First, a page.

How to prepare for & answer behavioural interview questions

How to prepare for & answer behavioural interview questions


Behavioural questions are asked to understand how you would likely handle a range of real-world challenges based on your previous behaviour facing a similar circumstance. Situational questions look at how you approach specific scenarios. Competency-based questions assess whether you have the necessary skills required for the role. Behavioural questions attempt to ascertain if you have the character traits the interviewer is looking for. These questions are essential for an employer to understand how you would fit within an existing team.

Such questions tend to be based on the principle that a candidate’s past behaviour is the best predictor of future behaviour. These questions can touch on many areas, such as your ability to work as part of a team, client-facing skills, adaptability, and time management skills.

Example behavioural interview question #1:

“Give me an example of something you tried in your job that didn’t work. How did you learn from it?”

  • How to answer: For some roles, a vital part of your job is being creative. However, having great creativity can also mean losing more ideas, but not all of your ideas will necessarily work. Realising this and not being disheartened by this may be necessary for an employer to understand. When the interviewer asks this question, they wish to see evidence of your willingness to learn from what did and didn’t work while learning from your experiences.
  • Example of a good answer: “Working in customer service for a community health club, we had the idea of offering one-off month-long memberships. However, not enough people who took up these memberships then purchased a longer-term membership for it to be cost-effective for the business. We, therefore, switched to making our shortest contracts six months long. We found that this did a better job of keeping the health club in profitability.”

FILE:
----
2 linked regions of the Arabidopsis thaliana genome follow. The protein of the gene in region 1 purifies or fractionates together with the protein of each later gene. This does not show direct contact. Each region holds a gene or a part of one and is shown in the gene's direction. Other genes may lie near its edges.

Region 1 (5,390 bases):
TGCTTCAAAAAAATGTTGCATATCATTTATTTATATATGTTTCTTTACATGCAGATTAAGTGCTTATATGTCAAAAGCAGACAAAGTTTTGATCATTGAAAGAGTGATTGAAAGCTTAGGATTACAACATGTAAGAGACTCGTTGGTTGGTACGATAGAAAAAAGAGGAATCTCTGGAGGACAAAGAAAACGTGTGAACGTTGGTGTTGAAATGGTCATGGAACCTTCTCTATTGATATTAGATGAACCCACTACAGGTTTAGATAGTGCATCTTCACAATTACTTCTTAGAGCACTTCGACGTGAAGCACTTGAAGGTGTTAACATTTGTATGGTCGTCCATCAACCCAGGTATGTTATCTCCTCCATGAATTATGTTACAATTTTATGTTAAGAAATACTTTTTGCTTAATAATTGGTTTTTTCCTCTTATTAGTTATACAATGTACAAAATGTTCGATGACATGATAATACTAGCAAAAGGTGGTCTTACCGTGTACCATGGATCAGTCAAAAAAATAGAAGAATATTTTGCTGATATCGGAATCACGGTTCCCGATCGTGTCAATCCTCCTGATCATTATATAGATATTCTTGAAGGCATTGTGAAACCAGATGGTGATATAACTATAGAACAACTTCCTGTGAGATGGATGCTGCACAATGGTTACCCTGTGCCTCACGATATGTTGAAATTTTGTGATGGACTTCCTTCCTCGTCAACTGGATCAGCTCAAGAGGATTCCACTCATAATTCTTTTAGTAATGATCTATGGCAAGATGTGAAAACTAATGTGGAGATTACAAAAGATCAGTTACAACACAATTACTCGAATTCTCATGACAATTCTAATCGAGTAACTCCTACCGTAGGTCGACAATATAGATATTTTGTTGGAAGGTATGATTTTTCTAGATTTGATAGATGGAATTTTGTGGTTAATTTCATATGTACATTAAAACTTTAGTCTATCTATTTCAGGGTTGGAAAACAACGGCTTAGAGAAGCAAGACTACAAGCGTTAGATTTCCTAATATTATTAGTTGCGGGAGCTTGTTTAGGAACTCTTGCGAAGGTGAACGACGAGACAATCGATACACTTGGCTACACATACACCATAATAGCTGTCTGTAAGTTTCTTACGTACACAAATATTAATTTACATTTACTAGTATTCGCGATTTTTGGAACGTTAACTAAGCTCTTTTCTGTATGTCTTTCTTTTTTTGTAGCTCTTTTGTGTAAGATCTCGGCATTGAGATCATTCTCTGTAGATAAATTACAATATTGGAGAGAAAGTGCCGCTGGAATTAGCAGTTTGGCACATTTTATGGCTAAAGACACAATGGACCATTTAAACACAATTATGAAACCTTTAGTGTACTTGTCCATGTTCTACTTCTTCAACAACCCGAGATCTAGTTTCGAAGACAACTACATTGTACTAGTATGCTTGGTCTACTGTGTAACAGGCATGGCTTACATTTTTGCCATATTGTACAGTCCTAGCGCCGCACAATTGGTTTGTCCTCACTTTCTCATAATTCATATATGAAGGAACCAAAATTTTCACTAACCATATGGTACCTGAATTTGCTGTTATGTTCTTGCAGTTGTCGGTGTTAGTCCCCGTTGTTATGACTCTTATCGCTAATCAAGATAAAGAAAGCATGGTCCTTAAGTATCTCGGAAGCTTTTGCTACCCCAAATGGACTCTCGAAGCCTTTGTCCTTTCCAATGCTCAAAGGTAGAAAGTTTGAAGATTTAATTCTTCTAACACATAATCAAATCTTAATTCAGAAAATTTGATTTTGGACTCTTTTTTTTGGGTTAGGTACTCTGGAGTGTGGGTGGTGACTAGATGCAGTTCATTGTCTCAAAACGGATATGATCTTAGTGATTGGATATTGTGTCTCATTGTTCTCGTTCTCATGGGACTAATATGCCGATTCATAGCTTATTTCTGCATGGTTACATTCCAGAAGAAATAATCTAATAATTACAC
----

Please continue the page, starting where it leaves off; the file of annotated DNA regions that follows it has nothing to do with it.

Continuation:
Typical behavioural interview question #2:

“Tell me about a time you knew you were right, but still had to follow directions or guidelines.”

  • How to answer: The best response to this question is one that shows you are a responsible team player who – even if you disagree with a decision – nonetheless does what needs to be done while remaining motivated and helping keep colleagues motivated.
  • Example of a good answer: “The deadline for sign-off on a whitepaper was looming, so I worked with my other team members to finalise and quantify the market research we’d agreed upon. However, I had concerns about the relevance of the date range used in our study, so I raised this at a team meeting. We were able to make some good changes to the status quo to help to prevent the same situation from arising again and decided to conduct similar research in the future over a more extended period to ensure more effective results

If you are looking for further advice on interview preparation and job hunting, look at more career advice here.